from New Media Art (Taschen)
Reena Jana and Mark Tribe
As the Internet first gained global popularity in the mid 1990s, some cultural theorists argued that it was part of a new kind of virtual space (sometimes called cyberspace) that we enter as disembodied subjects whose indentities are malleable and disguisable. Our bodies are left behind along with our genders, races, and ethnicities. In this new environments, the cyberpundits suggested, our flesh-and-blood bodies don't register because they aren't visible. If a teenage girl could masquerade as a balding middle-aged man, or vice versa, it seemed that the old rules of identity politics no longer applied.
Others contended that our embodied indentities follow us onto the Internet, and that categories such as female, white, or hispanic were every bit as real online as off. In The Pink of Stealth, color takes on multiple meanings within the context of how race is perceived. The color pink, in particular, becomes a sign for whiteness in this multilayered project, which combines an online hypertext work, a Web-based video game, and an audio mix that is availble online as an MP3 and also on DVD in surround sound.
The hypertext conveys the story of a man, Mark, and a woman, Randi, whose races are never revealed, although Mark is described as a sophisticate who likes to drink, and Randi a woman with a "less than rosy" life who has "color in her cheeks." Randi seeks a wealthy mate who is able to provide a "red-blooded, blue-eyed heir." This may or may not be Mark, who wishes to see Randi's "true colors." The plot unfolds in a non-linear way through five variations, each revealing only a few fragments of the text. Each numbered variation opens in a pop-up window against a different shade of pink. The fifth variation shows the following text fragments scattered across the screen over a light-pink background: "a/strange/time/in a crowd/of/ hunters" . Like the other variations, this one strings together words and phrases from the text to form a new sentence, unveiling a stealthily encoded meaning.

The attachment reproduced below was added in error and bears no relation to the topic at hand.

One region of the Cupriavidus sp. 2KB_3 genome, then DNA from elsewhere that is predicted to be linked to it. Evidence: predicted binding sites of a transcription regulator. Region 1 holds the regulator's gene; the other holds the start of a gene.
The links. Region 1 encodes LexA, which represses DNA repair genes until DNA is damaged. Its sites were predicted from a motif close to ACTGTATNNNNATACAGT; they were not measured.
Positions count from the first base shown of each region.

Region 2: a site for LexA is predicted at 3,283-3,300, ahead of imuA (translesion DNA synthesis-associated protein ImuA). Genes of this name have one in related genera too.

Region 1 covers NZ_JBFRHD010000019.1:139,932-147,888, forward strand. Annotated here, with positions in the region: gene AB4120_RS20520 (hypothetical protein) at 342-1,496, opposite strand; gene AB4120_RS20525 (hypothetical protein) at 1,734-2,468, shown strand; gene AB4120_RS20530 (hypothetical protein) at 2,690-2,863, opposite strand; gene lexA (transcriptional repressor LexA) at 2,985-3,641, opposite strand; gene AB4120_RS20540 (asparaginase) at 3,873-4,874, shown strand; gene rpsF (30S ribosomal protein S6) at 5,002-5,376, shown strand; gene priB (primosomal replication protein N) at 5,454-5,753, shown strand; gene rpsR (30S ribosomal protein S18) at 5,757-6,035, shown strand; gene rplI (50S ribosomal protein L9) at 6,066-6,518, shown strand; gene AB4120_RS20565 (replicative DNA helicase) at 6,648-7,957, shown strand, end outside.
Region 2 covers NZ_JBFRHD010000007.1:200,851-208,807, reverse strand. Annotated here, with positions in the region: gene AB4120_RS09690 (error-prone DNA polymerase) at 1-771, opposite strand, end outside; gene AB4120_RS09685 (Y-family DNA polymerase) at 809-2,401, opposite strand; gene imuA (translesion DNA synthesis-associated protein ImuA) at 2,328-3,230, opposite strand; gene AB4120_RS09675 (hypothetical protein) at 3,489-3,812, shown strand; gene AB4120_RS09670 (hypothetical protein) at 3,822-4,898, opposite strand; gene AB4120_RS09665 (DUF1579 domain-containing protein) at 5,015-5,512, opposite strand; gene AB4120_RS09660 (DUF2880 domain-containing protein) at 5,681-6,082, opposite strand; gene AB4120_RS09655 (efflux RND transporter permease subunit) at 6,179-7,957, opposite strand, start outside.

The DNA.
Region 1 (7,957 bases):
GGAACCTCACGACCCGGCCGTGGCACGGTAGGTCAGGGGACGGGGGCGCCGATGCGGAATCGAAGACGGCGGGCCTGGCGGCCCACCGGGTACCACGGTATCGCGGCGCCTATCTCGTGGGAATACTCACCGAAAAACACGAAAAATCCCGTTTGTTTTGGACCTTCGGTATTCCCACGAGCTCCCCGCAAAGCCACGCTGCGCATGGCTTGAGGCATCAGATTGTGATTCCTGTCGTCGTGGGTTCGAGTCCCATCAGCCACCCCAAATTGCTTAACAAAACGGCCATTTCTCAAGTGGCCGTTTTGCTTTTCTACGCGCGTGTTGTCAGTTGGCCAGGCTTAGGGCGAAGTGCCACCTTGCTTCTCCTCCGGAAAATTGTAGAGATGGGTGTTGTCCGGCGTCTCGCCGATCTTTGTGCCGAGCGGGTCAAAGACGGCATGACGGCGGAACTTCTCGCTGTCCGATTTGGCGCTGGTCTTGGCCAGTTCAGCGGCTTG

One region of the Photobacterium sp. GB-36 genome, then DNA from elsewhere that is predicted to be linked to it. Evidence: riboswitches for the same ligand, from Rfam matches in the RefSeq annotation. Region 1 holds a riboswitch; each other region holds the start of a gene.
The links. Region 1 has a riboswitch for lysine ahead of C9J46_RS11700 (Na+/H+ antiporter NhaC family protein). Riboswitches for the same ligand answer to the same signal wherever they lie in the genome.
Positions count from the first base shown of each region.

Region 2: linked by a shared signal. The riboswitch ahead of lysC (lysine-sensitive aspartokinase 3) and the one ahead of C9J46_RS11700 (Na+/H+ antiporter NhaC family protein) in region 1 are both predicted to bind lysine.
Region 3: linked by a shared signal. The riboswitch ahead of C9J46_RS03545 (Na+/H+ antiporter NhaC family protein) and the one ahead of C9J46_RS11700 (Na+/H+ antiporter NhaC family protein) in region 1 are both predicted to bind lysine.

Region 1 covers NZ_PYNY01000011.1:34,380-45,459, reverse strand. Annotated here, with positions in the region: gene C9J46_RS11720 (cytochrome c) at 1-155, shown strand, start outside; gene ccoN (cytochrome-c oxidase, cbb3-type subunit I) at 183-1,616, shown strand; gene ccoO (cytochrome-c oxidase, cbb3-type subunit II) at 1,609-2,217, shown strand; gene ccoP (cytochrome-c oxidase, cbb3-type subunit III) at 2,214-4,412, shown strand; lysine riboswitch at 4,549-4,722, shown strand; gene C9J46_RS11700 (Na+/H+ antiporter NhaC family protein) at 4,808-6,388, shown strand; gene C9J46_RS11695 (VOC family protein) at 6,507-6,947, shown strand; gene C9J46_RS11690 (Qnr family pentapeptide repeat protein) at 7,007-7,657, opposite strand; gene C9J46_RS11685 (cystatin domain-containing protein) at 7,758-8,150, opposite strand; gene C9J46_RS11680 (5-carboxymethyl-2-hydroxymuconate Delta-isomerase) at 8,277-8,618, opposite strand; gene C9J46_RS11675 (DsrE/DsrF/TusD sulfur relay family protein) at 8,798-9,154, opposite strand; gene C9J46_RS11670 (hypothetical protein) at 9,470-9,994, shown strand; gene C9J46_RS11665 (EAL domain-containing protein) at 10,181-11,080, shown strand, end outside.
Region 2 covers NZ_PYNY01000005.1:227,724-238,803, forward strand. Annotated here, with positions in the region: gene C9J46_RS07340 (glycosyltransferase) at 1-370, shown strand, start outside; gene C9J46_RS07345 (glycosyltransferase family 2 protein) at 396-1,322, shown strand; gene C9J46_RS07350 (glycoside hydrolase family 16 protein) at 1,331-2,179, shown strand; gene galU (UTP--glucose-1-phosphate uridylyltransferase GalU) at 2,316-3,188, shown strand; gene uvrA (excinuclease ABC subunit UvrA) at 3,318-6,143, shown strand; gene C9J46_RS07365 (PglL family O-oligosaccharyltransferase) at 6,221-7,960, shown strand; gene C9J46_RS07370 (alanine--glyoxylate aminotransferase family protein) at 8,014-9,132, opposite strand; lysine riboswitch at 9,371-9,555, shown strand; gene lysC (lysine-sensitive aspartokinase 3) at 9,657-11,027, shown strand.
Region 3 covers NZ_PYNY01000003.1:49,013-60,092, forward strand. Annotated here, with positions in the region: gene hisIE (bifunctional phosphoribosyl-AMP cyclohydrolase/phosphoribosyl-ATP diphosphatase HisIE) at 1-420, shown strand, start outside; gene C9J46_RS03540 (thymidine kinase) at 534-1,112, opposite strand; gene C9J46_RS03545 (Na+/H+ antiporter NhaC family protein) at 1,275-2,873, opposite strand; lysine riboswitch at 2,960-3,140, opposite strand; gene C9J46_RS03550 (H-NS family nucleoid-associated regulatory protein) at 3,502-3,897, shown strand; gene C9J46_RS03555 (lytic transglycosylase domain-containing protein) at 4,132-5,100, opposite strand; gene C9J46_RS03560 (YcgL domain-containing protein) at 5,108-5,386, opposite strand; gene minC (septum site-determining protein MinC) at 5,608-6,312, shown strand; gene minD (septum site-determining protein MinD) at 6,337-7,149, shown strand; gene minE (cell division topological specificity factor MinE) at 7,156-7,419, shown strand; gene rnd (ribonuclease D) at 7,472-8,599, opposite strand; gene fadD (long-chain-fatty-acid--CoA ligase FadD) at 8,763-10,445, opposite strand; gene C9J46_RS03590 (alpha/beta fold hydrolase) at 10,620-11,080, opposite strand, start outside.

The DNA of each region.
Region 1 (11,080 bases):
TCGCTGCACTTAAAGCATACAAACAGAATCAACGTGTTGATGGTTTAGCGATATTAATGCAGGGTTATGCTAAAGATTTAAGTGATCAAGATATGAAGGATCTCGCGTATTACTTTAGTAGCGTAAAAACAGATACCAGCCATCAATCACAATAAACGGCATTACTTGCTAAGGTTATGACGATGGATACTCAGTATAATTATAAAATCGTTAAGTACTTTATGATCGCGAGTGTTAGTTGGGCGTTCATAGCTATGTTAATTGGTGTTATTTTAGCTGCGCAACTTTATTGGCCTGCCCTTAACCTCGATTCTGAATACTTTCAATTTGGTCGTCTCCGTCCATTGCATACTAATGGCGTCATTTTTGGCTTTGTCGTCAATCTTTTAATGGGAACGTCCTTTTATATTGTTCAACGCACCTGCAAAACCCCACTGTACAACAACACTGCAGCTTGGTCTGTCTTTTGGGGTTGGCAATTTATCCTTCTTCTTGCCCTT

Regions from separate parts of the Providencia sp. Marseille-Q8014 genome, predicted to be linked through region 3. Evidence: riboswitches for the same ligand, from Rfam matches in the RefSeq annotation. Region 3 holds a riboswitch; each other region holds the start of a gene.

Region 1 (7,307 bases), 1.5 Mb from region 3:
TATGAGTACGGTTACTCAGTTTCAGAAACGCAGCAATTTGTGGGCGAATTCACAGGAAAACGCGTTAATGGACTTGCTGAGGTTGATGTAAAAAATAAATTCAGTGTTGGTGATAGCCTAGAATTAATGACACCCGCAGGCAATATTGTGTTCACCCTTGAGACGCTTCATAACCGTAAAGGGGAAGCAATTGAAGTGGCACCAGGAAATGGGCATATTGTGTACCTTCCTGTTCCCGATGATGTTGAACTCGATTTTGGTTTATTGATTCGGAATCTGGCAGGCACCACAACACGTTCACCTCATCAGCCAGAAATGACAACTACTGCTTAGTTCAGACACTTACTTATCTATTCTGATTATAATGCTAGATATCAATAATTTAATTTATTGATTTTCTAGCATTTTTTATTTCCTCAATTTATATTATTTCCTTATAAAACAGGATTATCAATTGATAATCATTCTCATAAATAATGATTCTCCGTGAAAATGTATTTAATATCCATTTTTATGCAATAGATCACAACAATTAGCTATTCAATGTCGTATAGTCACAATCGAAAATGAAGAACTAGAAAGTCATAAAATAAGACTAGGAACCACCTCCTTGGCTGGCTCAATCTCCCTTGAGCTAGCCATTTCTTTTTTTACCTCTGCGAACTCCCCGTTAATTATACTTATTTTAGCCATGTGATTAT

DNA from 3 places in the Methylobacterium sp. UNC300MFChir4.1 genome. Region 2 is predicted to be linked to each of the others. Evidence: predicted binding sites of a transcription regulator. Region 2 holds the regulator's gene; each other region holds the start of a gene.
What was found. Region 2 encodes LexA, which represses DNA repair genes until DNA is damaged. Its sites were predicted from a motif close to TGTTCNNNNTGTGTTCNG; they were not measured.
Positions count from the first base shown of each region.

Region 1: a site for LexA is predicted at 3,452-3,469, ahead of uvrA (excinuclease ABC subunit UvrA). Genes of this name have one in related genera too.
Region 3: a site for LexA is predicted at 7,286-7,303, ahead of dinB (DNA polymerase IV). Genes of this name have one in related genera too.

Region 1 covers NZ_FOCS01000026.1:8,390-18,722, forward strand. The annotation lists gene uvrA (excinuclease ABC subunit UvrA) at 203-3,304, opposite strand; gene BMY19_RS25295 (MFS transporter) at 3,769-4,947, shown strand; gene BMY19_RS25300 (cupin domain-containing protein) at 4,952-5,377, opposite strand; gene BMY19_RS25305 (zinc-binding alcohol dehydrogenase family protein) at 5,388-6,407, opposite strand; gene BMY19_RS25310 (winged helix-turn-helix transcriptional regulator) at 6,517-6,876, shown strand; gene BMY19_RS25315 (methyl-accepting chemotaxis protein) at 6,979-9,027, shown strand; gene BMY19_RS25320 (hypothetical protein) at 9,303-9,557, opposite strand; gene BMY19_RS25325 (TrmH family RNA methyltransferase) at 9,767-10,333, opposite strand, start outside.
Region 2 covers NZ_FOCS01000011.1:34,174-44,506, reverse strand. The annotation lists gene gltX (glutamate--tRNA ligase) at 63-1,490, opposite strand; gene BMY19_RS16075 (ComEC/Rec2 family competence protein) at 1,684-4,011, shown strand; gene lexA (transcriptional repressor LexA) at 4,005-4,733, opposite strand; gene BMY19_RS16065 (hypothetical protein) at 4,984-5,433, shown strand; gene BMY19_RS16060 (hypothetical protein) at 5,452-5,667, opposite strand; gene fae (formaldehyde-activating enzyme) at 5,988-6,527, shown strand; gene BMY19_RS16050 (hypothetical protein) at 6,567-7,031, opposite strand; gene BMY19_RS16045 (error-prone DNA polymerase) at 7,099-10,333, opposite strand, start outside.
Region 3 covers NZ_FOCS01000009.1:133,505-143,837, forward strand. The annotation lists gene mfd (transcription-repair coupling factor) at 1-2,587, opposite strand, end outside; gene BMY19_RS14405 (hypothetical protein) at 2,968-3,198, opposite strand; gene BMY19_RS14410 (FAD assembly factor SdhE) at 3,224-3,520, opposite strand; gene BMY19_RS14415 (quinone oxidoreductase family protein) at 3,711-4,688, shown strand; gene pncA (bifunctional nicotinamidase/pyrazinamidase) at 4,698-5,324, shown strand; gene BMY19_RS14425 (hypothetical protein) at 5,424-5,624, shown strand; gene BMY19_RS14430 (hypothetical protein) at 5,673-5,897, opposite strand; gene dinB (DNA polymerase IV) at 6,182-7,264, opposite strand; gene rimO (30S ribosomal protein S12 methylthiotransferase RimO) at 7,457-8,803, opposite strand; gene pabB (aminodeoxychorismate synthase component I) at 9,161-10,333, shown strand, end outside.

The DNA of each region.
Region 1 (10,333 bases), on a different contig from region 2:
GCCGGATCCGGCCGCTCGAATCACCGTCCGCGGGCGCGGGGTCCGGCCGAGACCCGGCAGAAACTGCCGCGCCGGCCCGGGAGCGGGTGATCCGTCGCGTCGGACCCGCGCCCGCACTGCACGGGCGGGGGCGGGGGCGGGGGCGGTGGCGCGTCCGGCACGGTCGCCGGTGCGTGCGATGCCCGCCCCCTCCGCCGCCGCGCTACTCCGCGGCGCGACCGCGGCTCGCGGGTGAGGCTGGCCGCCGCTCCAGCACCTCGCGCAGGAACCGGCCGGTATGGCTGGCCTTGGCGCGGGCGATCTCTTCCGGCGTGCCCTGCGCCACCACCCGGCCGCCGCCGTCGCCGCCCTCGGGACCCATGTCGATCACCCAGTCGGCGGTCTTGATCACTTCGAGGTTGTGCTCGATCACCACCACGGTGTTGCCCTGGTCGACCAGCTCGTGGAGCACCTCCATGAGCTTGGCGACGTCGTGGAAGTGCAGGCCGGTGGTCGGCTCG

The Pink of Stealth also includes an animated game, Foxhunt, in which a fox is chased by a hound and a brown-skinned figure on horseback, dressed in the uniform of an English country gentleman-hunter. The game is accompanied by the sound of two mbiras (African thumb pianos). The mbiras appear again in the sound mix, along with a fox whistle and a recording of the entire hypertext piece spoken sequentially in a female narrator's voice. The narrative ends with the phrase, "each wondered how it felt to be a fox." Points accrue at the top of the screen next to the words "uneatable" and "unspeakable," referencing a quote from A Woman of No Importance, Oscar Wilde's play about hidden identity and Victorian society--one of several wide-ranging literary and filmic references that also include Pretty in Pink, the 1980s teen-movie about a rich boy dating a poor girl. In The Pink of Stealth, the Obadikes weave such diverse sources together to explore the relationship between the language of color and the complexities of race and class.
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